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Paradigm Shift Intervention Monitoring
Coronavirus Reporting Delays
The above comments from the latest WHO update on coronavirus infections reflect reporting delays which continue to increase concerns that only a small fraction of the infections are being reported. The novel coronavirus produces a wild range of clinical presentations including mild cases, but only fatal cases have been reported in 2013 from the Kingdom of Saudi Arabia (KSA).
The track record of reports from WHO and the KSA Ministry of Health has lacked transparency, which also suggests that human to human (H2H) transmission is significantly higher than the reported confirmed cases. The three 2013 cases reported by the KSA MoH have been fatal and information on symptomatic contacts has been absent.
Unlike the initial cases in the SARS outbreak of 2002/2003, only lab confirmed cases are being reported for novel coronavirus (nCoV) cases and testing remains highly suspect. Although WHO acknowledges probable cases in the ICU cluster in Jordan last April, as well as the Riyadh familial cluster in late 2012, detail on the probable cases, including age, disease onset date, and relationships has been withheld.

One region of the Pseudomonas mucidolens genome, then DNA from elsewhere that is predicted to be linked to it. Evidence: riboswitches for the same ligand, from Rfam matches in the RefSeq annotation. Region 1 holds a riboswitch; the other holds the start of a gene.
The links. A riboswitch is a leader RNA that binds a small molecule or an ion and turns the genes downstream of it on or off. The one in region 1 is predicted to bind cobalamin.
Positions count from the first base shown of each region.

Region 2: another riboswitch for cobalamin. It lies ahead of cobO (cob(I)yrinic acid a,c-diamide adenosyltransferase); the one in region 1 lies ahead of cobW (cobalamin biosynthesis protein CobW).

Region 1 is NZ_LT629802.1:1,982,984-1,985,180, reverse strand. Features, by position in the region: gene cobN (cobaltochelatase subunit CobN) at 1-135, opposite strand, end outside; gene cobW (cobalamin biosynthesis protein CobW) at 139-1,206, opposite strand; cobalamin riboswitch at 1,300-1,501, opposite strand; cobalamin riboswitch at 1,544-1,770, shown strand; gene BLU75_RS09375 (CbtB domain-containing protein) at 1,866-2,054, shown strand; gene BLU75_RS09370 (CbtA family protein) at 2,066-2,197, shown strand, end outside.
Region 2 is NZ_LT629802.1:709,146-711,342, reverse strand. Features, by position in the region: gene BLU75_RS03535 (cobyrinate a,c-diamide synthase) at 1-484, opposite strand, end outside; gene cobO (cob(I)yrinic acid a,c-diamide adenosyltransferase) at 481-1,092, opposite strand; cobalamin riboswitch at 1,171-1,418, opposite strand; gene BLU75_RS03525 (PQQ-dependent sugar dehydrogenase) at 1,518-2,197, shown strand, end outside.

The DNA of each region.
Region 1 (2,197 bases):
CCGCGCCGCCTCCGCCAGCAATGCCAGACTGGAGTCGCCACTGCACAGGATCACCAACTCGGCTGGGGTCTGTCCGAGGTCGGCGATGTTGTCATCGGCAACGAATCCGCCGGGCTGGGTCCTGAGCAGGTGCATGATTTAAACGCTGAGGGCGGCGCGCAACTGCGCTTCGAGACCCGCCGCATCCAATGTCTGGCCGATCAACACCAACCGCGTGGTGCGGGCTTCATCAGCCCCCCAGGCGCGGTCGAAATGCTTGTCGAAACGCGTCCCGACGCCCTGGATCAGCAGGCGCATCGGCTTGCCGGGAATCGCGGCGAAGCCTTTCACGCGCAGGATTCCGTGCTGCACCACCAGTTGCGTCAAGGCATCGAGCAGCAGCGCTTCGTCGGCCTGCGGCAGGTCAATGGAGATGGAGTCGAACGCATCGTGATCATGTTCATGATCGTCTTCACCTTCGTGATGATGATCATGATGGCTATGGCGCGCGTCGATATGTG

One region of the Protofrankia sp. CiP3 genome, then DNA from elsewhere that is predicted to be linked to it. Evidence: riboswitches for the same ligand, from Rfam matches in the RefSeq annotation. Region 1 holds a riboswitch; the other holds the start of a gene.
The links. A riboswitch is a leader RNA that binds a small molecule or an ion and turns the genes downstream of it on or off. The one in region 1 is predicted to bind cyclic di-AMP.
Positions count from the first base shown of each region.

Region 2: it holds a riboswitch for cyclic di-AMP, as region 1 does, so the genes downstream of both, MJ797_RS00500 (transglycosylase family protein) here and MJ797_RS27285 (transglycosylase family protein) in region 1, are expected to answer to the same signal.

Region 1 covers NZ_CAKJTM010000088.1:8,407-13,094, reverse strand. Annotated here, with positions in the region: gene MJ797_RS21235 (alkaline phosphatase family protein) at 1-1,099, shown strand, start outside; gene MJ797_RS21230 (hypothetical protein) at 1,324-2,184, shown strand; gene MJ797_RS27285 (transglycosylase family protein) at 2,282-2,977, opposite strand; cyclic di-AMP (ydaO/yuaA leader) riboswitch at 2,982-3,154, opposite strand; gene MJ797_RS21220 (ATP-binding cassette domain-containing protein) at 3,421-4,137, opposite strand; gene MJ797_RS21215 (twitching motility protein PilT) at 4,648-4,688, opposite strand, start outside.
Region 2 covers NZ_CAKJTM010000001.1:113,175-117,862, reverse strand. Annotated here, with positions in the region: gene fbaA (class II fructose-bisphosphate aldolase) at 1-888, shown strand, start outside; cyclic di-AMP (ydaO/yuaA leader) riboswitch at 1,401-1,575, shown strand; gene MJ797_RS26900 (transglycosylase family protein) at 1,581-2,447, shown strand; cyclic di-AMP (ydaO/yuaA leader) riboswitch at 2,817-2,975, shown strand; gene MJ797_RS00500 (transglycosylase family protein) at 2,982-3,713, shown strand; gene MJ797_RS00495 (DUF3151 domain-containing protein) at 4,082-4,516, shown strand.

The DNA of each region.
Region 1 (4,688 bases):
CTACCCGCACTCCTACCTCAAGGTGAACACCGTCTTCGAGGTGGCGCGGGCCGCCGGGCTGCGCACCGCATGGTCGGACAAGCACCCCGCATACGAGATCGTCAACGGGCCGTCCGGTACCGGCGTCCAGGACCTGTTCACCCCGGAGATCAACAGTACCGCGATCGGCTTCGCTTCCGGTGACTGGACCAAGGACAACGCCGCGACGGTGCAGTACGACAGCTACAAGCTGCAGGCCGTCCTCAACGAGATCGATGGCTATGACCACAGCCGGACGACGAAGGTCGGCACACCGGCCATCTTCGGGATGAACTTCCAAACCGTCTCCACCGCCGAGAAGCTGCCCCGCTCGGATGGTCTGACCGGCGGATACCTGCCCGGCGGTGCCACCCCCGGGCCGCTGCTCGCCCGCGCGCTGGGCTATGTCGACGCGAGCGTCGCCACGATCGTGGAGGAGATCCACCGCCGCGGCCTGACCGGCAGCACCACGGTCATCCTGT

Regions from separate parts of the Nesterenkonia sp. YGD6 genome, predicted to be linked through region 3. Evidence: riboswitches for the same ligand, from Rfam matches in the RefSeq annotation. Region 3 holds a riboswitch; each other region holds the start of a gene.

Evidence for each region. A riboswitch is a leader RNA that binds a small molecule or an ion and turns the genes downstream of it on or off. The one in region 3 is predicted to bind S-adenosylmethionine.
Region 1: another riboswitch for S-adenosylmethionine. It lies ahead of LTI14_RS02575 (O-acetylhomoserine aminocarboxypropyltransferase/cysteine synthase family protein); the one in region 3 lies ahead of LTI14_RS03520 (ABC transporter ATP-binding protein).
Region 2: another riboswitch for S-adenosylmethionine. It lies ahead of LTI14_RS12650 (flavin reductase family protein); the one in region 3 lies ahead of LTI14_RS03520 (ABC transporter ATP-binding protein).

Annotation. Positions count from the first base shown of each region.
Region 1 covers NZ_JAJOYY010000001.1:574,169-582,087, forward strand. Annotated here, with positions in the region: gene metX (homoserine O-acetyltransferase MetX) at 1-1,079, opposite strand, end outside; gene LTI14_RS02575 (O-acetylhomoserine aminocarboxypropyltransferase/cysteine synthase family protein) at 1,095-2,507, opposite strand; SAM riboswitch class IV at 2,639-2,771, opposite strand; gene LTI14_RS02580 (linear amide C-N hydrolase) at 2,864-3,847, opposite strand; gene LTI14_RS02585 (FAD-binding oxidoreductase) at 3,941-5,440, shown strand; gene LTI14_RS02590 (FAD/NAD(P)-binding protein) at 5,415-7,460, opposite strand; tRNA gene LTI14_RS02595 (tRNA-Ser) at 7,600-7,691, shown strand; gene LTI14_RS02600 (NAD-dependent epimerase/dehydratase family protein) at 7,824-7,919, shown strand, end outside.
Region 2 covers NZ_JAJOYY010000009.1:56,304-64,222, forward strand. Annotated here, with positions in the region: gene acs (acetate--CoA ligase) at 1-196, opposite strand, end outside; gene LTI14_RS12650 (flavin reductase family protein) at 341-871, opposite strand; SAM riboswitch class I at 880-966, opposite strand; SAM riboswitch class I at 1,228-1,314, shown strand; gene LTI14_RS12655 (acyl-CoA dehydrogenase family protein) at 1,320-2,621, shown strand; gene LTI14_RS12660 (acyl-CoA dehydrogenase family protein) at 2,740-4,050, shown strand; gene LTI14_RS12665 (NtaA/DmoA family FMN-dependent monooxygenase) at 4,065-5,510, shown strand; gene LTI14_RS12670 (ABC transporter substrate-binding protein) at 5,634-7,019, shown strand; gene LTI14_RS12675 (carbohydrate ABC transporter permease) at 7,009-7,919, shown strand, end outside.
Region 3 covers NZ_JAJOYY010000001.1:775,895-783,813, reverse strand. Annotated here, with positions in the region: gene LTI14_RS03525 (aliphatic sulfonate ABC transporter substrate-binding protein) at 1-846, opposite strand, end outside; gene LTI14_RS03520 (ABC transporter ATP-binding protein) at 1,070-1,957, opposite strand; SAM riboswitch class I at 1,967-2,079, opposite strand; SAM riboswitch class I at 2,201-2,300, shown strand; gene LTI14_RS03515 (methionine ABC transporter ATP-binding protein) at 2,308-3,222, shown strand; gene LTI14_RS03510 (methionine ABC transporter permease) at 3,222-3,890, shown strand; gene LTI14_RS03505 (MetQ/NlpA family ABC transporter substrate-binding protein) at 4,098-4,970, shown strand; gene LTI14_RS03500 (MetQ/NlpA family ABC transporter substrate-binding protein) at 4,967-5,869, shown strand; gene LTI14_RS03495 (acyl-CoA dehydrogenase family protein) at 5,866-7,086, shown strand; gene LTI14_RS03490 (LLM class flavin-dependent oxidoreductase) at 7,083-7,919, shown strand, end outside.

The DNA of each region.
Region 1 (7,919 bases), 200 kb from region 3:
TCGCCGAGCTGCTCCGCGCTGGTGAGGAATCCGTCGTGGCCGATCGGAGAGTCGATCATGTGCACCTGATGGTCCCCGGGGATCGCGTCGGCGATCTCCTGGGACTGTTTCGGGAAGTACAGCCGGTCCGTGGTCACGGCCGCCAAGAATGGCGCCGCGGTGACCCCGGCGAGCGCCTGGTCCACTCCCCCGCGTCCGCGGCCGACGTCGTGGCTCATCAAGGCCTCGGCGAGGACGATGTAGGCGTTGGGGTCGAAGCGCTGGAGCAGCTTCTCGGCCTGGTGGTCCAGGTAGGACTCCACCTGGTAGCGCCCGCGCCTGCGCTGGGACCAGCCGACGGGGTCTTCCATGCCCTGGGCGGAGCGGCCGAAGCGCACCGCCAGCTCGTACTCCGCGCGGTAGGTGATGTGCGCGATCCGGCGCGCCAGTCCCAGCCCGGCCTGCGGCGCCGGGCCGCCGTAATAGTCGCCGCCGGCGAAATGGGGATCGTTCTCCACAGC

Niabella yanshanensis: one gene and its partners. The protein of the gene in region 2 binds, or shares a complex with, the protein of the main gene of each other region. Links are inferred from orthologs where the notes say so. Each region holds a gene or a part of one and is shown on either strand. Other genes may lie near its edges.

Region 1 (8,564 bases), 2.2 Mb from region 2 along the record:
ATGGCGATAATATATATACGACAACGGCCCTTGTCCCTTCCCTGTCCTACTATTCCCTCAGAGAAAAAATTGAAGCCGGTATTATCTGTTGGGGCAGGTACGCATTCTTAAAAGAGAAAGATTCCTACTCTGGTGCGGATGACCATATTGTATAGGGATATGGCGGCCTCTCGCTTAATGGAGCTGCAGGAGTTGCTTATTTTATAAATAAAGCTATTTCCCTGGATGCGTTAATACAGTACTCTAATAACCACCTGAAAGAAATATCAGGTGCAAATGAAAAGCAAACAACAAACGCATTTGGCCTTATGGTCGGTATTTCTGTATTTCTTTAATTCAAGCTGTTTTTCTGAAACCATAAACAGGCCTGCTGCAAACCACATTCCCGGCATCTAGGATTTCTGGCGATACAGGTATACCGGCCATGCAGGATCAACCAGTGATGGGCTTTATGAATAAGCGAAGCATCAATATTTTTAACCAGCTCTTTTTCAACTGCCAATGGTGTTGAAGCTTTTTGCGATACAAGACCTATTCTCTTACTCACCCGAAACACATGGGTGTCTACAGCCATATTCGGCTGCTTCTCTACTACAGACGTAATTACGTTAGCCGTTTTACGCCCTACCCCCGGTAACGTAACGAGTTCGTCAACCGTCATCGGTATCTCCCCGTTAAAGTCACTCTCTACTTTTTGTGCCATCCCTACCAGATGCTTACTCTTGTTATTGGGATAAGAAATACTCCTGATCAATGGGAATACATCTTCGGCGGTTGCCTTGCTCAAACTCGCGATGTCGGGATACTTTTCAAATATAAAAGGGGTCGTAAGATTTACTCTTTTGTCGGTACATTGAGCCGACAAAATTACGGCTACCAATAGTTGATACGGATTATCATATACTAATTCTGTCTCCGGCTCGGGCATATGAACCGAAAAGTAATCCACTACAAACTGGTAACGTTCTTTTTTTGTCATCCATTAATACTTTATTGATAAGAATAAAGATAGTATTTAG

The undercount of the confirmed cases has been linked in part to testing issues. An additional death was cited in initial reports of the first confirmed case, who was a Bisha resident who died at a hospital in Jeddah. The second death was not confirmed, and media reports suggested that samples were not collected from that case. More recent reports have also been delayed. The first case from Riyadh (45M) was reported on the date of discharge. The report on the Riyadh cluster cited the surviving confirmed case (31M) and failed to cited the death of the father (70M) and brother (39M) of the surviving case (or hospitalization of the 4th family member).
The first case in 2013 (61F) was said to have developed symptoms overseas, but no country or location was cited. Minimal information has been released on the two most recent 2013 cases (69M and 39M), and as noted above, the most recent case was announced 10 days after his death.
The limited information from KSA is similar to initial reports from Guangdong Province in 2003, when a “mysterious” disease was said to have cause 100 pneumonia deaths. Details on the cases were released after the SARS CoV spread internationally, and the vast majority of cases were reported between mid-March and mid-May.
Similarities between SARS-CoV and nCoV testing (which is heavily dependent on samples from the lower respiratory tract) and incomplete reporting continue to increase.